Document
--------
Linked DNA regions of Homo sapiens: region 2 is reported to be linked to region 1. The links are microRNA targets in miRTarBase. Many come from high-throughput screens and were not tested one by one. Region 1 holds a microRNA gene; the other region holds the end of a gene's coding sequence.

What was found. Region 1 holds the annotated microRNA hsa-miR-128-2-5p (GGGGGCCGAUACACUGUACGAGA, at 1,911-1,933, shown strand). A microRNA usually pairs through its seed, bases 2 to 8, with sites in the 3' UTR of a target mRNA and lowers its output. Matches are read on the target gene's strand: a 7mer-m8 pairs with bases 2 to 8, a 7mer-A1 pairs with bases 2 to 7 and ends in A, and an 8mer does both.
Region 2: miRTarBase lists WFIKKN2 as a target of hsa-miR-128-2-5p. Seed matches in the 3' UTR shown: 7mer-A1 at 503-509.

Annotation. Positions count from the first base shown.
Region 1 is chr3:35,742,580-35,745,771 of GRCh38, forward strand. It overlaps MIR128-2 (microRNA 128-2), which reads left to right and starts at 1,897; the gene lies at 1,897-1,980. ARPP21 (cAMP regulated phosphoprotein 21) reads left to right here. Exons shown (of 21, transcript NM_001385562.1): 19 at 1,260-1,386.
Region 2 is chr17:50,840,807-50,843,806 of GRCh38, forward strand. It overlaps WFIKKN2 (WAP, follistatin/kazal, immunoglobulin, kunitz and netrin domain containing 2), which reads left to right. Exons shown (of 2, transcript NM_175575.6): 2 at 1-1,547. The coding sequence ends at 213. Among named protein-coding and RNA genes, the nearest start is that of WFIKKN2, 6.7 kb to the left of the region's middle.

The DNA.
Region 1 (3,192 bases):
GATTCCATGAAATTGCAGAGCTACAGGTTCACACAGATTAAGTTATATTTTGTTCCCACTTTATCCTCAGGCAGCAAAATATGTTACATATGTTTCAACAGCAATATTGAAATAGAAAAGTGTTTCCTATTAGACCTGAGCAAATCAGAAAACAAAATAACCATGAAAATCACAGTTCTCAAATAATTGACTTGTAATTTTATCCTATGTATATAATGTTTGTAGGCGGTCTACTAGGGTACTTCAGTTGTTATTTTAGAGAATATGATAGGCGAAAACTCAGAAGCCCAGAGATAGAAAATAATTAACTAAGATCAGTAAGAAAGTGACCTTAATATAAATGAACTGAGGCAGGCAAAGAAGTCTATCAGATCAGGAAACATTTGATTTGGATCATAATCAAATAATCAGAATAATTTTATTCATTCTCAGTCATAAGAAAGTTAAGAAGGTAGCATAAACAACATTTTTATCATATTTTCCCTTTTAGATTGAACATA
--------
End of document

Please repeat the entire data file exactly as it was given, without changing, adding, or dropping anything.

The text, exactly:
Linked DNA regions of Homo sapiens: region 2 is reported to be linked to region 1. The links are microRNA targets in miRTarBase. Many come from high-throughput screens and were not tested one by one. Region 1 holds a microRNA gene; the other region holds the end of a gene's coding sequence.

What was found. Region 1 holds the annotated microRNA hsa-miR-128-2-5p (GGGGGCCGAUACACUGUACGAGA, at 1,911-1,933, shown strand). A microRNA usually pairs through its seed, bases 2 to 8, with sites in the 3' UTR of a target mRNA and lowers its output. Matches are read on the target gene's strand: a 7mer-m8 pairs with bases 2 to 8, a 7mer-A1 pairs with bases 2 to 7 and ends in A, and an 8mer does both.
Region 2: miRTarBase lists WFIKKN2 as a target of hsa-miR-128-2-5p. Seed matches in the 3' UTR shown: 7mer-A1 at 503-509.

Annotation. Positions count from the first base shown.
Region 1 is chr3:35,742,580-35,745,771 of GRCh38, forward strand. It overlaps MIR128-2 (microRNA 128-2), which reads left to right and starts at 1,897; the gene lies at 1,897-1,980. ARPP21 (cAMP regulated phosphoprotein 21) reads left to right here. Exons shown (of 21, transcript NM_001385562.1): 19 at 1,260-1,386.
Region 2 is chr17:50,840,807-50,843,806 of GRCh38, forward strand. It overlaps WFIKKN2 (WAP, follistatin/kazal, immunoglobulin, kunitz and netrin domain containing 2), which reads left to right. Exons shown (of 2, transcript NM_175575.6): 2 at 1-1,547. The coding sequence ends at 213. Among named protein-coding and RNA genes, the nearest start is that of WFIKKN2, 6.7 kb to the left of the region's middle.

The DNA.
Region 1 (3,192 bases):
GATTCCATGAAATTGCAGAGCTACAGGTTCACACAGATTAAGTTATATTTTGTTCCCACTTTATCCTCAGGCAGCAAAATATGTTACATATGTTTCAACAGCAATATTGAAATAGAAAAGTGTTTCCTATTAGACCTGAGCAAATCAGAAAACAAAATAACCATGAAAATCACAGTTCTCAAATAATTGACTTGTAATTTTATCCTATGTATATAATGTTTGTAGGCGGTCTACTAGGGTACTTCAGTTGTTATTTTAGAGAATATGATAGGCGAAAACTCAGAAGCCCAGAGATAGAAAATAATTAACTAAGATCAGTAAGAAAGTGACCTTAATATAAATGAACTGAGGCAGGCAAAGAAGTCTATCAGATCAGGAAACATTTGATTTGGATCATAATCAAATAATCAGAATAATTTTATTCATTCTCAGTCATAAGAAAGTTAAGAAGGTAGCATAAACAACATTTTTATCATATTTTCCCTTTTAGATTGAACATA